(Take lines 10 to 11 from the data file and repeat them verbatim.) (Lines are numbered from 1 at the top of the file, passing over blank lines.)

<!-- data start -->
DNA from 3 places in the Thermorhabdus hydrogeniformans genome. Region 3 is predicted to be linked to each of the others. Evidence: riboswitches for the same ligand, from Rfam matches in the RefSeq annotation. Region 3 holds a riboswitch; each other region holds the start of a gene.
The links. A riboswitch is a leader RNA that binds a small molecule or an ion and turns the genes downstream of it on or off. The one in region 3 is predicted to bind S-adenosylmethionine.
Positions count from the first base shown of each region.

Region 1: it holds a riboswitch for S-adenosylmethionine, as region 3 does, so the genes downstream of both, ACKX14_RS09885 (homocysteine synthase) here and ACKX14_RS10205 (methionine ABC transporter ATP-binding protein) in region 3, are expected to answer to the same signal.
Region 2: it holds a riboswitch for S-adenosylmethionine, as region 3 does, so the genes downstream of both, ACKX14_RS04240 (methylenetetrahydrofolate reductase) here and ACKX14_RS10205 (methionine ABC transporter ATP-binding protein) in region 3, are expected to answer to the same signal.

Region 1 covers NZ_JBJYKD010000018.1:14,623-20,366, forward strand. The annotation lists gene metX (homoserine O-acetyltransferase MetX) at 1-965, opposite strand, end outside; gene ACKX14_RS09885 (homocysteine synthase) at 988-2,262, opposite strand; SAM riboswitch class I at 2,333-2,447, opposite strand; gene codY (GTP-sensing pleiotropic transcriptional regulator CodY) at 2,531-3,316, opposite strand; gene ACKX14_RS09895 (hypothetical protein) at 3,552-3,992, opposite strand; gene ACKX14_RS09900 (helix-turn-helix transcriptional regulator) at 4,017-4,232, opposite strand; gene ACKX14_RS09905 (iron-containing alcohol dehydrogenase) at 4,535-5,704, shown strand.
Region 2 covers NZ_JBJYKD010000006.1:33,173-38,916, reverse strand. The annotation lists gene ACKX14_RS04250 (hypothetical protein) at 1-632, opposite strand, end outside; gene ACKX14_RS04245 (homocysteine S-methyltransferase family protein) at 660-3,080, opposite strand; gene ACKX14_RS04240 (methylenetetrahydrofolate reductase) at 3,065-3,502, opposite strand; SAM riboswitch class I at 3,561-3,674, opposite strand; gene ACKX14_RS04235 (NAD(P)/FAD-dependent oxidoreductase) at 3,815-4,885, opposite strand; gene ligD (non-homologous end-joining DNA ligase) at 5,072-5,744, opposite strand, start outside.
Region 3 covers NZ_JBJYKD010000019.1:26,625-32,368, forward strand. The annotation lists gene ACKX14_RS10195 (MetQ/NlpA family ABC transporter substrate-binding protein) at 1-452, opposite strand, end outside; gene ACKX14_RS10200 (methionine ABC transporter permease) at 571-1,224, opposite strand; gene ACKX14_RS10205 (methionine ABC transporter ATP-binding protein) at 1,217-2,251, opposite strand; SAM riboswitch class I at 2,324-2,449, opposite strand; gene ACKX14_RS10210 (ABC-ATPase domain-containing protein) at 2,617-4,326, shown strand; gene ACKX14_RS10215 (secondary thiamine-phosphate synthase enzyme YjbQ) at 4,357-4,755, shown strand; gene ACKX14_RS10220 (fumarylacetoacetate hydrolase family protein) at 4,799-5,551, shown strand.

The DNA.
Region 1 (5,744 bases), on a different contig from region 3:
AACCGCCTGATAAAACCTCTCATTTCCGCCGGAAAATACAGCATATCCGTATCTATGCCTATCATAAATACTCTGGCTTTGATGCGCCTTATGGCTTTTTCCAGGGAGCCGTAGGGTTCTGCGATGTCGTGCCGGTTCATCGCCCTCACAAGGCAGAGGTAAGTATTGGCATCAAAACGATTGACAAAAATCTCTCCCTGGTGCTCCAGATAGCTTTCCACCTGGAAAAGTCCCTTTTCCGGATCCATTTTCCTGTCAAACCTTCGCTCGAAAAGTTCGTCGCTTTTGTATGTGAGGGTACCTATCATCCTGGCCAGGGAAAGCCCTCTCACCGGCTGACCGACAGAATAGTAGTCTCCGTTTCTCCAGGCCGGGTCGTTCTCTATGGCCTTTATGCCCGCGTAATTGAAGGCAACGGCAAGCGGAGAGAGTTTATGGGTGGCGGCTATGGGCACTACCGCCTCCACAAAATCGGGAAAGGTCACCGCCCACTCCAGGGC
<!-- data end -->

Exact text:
Region 1 (5,744 bases), on a different contig from region 3:
AACCGCCTGATAAAACCTCTCATTTCCGCCGGAAAATACAGCATATCCGTATCTATGCCTATCATAAATACTCTGGCTTTGATGCGCCTTATGGCTTTTTCCAGGGAGCCGTAGGGTTCTGCGATGTCGTGCCGGTTCATCGCCCTCACAAGGCAGAGGTAAGTATTGGCATCAAAACGATTGACAAAAATCTCTCCCTGGTGCTCCAGATAGCTTTCCACCTGGAAAAGTCCCTTTTCCGGATCCATTTTCCTGTCAAACCTTCGCTCGAAAAGTTCGTCGCTTTTGTATGTGAGGGTACCTATCATCCTGGCCAGGGAAAGCCCTCTCACCGGCTGACCGACAGAATAGTAGTCTCCGTTTCTCCAGGCCGGGTCGTTCTCTATGGCCTTTATGCCCGCGTAATTGAAGGCAACGGCAAGCGGAGAGAGTTTATGGGTGGCGGCTATGGGCACTACCGCCTCCACAAAATCGGGAAAGGTCACCGCCCACTCCAGGGC